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Cardiovascular Imaging

Cardiovascular (cardiac) imaging uses the latest imaging technology — like a cardiac MRI, echocardiogram, electrocardiogram (EKG), cardiac CT and nuclear imaging — to get a clear picture of your heart and blood vessels. These images allow us to detect, diagnose and even treat a variety of cardiovascular conditions like heart failure and heart disease.

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Peace of mind is at the heart of what we do

Cardiac imaging tests provide important answers about your heart health that can’t be seen with the naked eye. Whether we’re pinpointing the cause of your symptoms or monitoring your treatment plan’s progress, cardiac imaging tests are helpful tools heart experts use at almost every step of your treatment path.

Tufts Medical Center echo lab technician, Kasey Gillis performing a cardiovascular image, echocardiogram, to patient during an appointment.
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Our team can detect and diagnose the full range of cardiovascular diseases, including:

Atrial fibrillation
Congenital heart defects
Coronary artery disease
Electrolyte imbalance
End-stage heart failure
Heart attack
Heart disease
Hypertrophic cardiomyopathy (HCM)
Mitral valve regurgitation
Peripheral arterial disease
Thyroid disease
Valvular heart disease
Ventricular fibrillation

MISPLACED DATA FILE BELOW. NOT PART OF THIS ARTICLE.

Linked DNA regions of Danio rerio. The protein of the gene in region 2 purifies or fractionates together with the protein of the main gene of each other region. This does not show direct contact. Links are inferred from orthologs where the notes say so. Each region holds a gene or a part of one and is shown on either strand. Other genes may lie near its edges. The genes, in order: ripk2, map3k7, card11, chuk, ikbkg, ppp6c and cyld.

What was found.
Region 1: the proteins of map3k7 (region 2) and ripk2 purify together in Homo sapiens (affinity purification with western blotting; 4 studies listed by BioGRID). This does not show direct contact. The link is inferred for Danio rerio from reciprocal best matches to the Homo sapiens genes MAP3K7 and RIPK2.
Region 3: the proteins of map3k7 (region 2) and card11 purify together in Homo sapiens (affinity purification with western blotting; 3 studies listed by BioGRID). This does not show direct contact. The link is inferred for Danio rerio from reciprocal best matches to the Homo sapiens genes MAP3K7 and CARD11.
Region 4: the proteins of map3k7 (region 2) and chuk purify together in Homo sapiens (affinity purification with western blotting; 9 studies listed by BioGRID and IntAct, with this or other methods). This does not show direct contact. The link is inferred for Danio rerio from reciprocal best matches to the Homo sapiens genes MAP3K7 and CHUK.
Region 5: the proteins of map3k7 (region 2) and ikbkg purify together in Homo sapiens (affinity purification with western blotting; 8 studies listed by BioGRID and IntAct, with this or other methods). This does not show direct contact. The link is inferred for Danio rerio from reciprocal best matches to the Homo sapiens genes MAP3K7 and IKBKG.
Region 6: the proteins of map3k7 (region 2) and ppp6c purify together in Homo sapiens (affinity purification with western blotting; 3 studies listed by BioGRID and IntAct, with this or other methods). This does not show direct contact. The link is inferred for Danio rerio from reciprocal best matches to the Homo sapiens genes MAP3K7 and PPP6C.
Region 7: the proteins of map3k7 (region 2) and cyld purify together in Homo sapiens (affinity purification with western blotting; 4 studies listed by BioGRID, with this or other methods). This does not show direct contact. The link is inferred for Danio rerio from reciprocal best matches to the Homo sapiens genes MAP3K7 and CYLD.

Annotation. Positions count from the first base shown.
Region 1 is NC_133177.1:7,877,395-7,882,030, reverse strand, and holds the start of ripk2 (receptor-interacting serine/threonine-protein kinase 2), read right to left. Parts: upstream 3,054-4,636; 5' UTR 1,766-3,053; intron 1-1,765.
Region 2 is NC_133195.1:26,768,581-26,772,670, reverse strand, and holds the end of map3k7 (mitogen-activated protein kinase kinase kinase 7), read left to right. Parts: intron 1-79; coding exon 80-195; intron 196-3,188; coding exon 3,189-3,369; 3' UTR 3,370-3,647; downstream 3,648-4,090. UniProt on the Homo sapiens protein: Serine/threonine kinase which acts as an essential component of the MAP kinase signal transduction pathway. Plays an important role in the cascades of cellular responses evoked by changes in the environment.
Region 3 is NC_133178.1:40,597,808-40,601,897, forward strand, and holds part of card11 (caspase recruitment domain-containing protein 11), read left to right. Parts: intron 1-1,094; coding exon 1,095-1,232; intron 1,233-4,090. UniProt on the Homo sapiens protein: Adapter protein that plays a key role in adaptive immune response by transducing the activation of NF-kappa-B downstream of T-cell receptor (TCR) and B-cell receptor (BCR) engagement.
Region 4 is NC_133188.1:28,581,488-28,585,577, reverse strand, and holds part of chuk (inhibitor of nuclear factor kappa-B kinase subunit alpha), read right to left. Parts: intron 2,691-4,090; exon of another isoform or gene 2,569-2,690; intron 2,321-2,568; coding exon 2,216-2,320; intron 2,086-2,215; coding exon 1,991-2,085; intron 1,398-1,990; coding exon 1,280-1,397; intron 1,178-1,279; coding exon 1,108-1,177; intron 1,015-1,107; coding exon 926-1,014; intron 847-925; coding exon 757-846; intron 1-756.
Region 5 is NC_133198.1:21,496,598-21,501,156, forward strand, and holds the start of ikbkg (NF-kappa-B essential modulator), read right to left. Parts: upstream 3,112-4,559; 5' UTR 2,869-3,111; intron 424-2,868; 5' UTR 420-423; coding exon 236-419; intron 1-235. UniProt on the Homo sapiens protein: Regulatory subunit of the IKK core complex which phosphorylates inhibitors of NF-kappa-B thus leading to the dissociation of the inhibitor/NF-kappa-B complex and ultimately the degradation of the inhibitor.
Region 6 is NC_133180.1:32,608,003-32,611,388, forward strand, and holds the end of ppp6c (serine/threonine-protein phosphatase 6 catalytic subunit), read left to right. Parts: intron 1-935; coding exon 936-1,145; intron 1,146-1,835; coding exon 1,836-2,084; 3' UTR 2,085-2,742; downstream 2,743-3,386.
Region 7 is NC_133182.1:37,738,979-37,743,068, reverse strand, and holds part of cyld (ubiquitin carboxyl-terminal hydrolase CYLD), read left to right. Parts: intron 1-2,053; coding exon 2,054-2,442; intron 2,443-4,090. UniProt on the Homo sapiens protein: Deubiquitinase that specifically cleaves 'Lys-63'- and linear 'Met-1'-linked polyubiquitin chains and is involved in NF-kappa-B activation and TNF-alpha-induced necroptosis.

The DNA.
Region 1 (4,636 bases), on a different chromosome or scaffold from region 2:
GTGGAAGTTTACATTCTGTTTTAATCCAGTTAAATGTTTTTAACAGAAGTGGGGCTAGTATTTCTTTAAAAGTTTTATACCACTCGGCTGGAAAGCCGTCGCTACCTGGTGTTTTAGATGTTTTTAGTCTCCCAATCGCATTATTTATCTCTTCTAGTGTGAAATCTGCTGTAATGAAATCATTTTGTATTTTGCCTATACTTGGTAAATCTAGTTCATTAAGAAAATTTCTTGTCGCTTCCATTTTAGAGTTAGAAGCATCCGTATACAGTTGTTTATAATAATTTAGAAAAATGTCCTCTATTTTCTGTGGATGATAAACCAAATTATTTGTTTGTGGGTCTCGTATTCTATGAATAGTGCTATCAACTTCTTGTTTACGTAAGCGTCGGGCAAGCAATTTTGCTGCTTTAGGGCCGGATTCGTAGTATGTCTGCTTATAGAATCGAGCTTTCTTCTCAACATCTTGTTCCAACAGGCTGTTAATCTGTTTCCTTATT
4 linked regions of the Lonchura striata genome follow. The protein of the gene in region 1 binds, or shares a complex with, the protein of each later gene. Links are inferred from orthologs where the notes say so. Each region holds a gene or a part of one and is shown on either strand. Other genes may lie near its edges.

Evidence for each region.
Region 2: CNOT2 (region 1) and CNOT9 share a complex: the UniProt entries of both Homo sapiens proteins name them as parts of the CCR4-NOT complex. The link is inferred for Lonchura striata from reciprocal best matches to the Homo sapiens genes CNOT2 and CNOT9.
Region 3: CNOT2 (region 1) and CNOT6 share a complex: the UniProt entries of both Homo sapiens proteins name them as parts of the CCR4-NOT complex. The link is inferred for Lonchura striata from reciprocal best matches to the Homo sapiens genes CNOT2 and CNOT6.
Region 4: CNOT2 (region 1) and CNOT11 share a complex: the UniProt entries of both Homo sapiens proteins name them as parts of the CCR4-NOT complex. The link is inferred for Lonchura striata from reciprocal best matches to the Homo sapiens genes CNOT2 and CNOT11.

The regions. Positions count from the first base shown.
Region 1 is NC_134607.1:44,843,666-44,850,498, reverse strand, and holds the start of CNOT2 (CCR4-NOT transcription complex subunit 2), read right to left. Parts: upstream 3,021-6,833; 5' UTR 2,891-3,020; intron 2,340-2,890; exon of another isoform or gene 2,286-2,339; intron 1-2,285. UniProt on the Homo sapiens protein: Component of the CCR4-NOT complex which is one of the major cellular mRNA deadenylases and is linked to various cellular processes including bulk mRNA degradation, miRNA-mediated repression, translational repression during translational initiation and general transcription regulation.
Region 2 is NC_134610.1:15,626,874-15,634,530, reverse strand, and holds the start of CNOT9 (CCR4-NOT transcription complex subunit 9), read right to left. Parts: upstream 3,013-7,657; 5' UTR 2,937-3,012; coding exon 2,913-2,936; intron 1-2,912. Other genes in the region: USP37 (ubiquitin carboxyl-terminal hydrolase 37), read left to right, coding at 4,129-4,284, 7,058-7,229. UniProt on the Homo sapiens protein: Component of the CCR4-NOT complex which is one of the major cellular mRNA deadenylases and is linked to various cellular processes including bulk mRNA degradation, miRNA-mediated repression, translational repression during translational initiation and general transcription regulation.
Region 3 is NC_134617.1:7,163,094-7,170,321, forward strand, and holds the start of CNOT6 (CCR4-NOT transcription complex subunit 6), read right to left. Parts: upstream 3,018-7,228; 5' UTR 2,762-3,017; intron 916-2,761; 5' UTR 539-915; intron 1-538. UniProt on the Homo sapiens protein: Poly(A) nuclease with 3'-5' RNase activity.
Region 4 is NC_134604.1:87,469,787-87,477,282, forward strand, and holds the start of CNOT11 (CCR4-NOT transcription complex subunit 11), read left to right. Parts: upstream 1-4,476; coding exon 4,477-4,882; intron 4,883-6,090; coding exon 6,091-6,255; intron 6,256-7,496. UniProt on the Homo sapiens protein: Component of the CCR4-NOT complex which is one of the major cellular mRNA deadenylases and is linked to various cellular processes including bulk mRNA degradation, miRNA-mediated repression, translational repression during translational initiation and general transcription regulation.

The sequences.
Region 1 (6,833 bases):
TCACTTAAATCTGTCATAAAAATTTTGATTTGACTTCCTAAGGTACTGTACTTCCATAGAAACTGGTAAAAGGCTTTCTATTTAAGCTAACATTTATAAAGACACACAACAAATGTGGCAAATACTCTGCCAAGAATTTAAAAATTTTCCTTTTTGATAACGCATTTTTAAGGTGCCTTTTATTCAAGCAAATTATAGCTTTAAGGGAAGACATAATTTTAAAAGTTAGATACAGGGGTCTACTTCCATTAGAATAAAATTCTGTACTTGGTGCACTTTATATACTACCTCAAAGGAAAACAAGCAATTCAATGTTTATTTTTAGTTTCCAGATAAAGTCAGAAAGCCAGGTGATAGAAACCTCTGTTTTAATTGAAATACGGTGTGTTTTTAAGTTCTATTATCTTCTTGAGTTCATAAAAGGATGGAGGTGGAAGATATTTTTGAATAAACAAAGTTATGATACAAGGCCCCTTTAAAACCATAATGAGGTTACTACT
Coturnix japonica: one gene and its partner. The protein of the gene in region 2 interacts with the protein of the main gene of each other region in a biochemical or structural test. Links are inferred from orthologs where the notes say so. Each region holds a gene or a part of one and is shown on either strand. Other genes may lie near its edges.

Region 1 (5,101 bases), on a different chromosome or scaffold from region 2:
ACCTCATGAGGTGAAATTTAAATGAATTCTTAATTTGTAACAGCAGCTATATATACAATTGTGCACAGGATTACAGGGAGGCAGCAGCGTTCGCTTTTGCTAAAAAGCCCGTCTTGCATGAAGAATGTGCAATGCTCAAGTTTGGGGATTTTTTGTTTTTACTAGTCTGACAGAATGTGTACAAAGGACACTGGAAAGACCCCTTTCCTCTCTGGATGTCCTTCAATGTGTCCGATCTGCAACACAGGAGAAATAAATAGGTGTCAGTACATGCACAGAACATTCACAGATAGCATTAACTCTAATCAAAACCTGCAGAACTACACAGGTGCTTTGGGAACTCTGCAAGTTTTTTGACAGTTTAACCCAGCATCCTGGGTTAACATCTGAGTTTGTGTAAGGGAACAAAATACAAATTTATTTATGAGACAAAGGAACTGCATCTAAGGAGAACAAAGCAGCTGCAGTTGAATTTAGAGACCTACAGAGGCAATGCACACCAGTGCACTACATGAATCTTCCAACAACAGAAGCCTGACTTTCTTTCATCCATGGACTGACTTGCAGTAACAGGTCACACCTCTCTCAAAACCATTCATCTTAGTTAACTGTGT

If your primary care doctor or cardiologist believes that you’re living with a condition affecting your heart or blood vessels, ask them about how Tufts Medicine can support your heart care.



You can trust that our doctors and care team will do everything they can to quickly, efficiently and accurately diagnose heart conditions. We'll decide on the right tests for you based on your symptoms, medical history and family health history.

Cardiac MRI

A cardiac MRI uses a magnetic field and radio waves to create images of the heart and the inside of your blood vessels. These images allow us to look for any potential conditions that can harm your heart health.

Your care team will walk you through how to prepare for your MRI with steps like removing all metal objects beforehand. It’s important to note that people with pacemakers or implanted defibrillators cannot undergo an MRI because the magnet can tamper with the devices. People with titanium implants (such as hip or knee replacements and most prosthetic heart valves and heart stents) are approved for an MRI.

At the start of your exam, a technician will place a special set of cardiac coils over your chest. These coils act as a radio antenna to pick up the signals emitted from your heart.

Midway through the scan, our technician will inject you with a safe dye called a contrast agent that helps light up specific tissues on the scan. This particular contrast agent is a chemical compound containing gadolinium, which enhances the heart images and illuminates any heart muscle scarring.

CT scan

A CT scan is used to diagnose all kinds of conditions throughout the body, and they’re effective at visualizing the heart, too. A CT scan can help us evaluate blood vessels and coronary arteries for any signs of blockages or narrowing.

Echocardiogram (“echo”)

An echocardiogram is an ultrasound for your heart. We use echocardiograms to answer important questions, like:

  • Are your heart valves leaking or restricted?
  • Is your heart muscle thick?
  • Is your heart pumping in a healthy way?

This test is performed by gliding a small hand-held wand (known as a transducer) across your skin. The transducer emits high-frequency sound waves that travel until they hit a boundary, like your heart muscle and valves, and create an echo. When the echoes return to the transducer, they produce images on the ultrasound monitor in real time.